|Affordable energy is threatened
WASHINGTON, D.C. – U.S. Senator Roy Blunt (R-MO), pictured, blasted the Obama Administration’s announcement today that the Environmental Protection Agency (EPA) will require future coal-burning plants to curb or capture at least 40 percent of their carbon emissions – which could result in higher energy costs for families and job creators in Missouri and nationwide.
“Once again, President Obama is waging war on affordable energy for families and small businesses in states like Missouri,” said Blunt. “Nearly 40 million American families earning less than $30,000 a year spend almost 20 percent of their budgets on energy costs. By preventing the construction of new high efficiency coal plants, the Obama Administration is punishing our nation’s most vulnerable families who are hurt the most by higher utility bills.”
Yesterday, Blunt spoke on the Senate floor about a bipartisan amendment that he introduced with U.S. Senator Joe Donnelly (D-IN) requiring the EPA to amend their rule to establish New Source Performance Standards (NSPS) using emission rates based individually for each type of fuel and based on technology that is commercially available.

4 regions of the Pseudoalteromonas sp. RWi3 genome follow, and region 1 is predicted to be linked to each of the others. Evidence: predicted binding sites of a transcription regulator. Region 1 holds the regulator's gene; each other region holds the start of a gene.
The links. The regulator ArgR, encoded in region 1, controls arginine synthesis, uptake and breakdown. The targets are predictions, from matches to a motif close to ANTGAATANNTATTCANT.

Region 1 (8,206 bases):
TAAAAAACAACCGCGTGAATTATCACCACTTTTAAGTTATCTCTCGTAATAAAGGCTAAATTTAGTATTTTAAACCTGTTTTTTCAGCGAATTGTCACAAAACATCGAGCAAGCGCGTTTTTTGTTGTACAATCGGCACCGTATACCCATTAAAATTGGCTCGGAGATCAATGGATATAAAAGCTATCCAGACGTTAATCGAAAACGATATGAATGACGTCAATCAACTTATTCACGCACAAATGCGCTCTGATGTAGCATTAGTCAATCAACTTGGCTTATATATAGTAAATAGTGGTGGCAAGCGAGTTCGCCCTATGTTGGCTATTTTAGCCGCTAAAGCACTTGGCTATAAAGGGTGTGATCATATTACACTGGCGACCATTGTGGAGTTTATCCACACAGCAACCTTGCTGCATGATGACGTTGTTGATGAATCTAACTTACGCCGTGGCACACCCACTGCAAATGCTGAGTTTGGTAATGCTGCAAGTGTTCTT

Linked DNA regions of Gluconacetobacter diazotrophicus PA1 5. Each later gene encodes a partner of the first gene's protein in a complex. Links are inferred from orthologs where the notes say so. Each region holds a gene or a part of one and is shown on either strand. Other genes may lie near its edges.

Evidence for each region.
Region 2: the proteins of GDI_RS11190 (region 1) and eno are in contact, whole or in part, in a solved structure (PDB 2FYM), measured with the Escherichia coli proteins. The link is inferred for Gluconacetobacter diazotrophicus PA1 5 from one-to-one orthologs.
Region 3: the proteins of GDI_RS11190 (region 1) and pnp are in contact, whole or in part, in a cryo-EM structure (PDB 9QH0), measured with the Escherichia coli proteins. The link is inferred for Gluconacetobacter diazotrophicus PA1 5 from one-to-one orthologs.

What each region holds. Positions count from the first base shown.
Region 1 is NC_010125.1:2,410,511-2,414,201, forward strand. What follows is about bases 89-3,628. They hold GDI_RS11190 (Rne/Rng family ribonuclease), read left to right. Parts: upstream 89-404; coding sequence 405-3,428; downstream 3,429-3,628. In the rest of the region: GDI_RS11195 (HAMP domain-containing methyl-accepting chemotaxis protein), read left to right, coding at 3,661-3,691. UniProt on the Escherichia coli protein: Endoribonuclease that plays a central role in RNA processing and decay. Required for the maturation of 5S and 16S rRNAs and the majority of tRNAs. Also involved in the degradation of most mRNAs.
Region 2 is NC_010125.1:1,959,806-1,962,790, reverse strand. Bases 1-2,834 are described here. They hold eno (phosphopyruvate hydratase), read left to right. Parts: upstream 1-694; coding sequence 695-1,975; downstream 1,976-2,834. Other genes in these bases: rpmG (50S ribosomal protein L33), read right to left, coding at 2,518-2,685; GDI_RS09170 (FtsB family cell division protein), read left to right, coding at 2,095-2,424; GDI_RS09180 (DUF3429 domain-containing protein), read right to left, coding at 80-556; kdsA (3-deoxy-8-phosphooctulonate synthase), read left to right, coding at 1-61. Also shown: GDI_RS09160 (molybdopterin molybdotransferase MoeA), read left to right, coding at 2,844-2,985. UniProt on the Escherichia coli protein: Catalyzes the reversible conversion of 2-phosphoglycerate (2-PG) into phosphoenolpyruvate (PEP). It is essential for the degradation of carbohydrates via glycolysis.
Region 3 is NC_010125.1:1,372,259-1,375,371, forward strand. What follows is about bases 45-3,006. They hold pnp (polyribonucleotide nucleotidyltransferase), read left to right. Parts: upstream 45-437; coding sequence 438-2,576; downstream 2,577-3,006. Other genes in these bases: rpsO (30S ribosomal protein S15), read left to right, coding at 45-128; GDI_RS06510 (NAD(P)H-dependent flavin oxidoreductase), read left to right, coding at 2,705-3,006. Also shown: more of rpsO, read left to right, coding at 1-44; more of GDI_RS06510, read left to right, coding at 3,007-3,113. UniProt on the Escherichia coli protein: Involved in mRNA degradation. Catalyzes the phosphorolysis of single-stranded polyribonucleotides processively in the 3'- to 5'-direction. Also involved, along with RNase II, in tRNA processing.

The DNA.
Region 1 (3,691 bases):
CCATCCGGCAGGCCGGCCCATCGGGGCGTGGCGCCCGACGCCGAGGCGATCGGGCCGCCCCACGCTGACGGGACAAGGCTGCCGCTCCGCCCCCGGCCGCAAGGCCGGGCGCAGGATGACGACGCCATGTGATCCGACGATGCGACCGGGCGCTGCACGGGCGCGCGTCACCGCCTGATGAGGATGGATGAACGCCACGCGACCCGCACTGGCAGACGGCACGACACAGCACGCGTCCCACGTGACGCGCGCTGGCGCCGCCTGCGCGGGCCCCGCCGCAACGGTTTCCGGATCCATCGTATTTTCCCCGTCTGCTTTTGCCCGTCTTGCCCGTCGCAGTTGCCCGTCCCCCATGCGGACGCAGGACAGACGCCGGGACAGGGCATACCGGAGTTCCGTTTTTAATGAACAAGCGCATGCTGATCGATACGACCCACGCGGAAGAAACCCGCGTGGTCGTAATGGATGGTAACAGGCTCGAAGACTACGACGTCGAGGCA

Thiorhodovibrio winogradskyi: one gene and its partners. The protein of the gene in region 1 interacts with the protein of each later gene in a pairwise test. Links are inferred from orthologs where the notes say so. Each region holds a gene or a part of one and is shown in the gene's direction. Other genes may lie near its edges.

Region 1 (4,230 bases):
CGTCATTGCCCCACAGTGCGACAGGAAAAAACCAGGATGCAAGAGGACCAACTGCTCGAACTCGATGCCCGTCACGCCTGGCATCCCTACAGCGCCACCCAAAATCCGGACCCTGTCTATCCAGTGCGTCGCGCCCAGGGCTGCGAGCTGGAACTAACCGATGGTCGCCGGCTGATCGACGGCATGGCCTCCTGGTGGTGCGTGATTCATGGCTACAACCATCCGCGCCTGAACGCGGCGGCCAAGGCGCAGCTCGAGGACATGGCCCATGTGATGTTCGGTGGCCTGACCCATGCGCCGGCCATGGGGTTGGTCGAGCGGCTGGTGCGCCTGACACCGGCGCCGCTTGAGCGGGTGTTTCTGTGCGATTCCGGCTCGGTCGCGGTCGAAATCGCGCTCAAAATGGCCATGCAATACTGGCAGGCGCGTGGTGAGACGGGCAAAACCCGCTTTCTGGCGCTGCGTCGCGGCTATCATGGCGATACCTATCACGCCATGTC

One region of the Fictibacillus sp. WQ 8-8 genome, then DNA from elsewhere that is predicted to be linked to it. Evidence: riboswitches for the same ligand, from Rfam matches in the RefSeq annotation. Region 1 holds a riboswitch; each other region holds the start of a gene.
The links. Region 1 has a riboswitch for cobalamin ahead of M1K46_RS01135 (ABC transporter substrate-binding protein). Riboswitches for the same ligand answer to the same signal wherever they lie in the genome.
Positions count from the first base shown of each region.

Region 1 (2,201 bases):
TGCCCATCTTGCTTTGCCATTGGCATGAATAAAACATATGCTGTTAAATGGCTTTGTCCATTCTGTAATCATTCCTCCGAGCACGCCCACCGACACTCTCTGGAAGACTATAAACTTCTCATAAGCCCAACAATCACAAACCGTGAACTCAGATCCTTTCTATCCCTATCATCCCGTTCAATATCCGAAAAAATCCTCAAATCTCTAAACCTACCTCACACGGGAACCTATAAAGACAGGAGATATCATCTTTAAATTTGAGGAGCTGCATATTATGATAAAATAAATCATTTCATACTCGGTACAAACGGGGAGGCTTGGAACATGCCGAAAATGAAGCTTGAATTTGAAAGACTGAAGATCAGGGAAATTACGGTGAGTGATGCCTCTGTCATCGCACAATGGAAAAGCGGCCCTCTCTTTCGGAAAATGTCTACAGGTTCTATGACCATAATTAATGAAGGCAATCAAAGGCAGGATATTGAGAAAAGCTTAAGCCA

Blunt is also co-sponsoring a resolution of disapproval filed by U.S. Senate Minority Leader Mitch McConnell (R-KY) under the Congressional Review Act (CRA) to stop the EPA from imposing its new regulation by ensuring a vote to repeal it. The CRA provides a procedure for expedited consideration in the Senate.
In March 2013, Blunt introduced an amendment to the FY14 Budget to prevent carbon tax. In May 2013, Blunt joined several of his Missouri colleagues in a letter expressing their continued concerns surrounding the Obama Administration’s proposed rule, which would effectively ban the construction of new coal fired power plants.
In June 2013, Blunt also joined several of his Senate colleagues in sending a letter to the EPA, the U.S. Department of Energy, and the Office of Management and Budget (OMB) expressing concern regarding the Administration’s updated estimate for the social cost of carbon.
In March of 2012, EPA issued a proposal to establish NSPS for greenhouse gas emissions from new power plants, setting output based emissions limits for new fossil fuel plants. The proposed rule garnered over two million comments and took an approach that is a significant departure from the longstanding practice to establish NSPS individually for each type of fuel.
In the rule, EPA states that a coal power plant equipped with carbon capture and storage (CCS) technology could meet the standard, which is a promising but not adequately demonstrated technology. EPA even admits that “today’s CCS technologies would add around 80% to the cost of electricity for a new pulverized coal (PC) plant, and around 35% to the cost of electricity for a new advanced gasification-based (IGCC) plant.”
Editor's note: For an EPA response go here.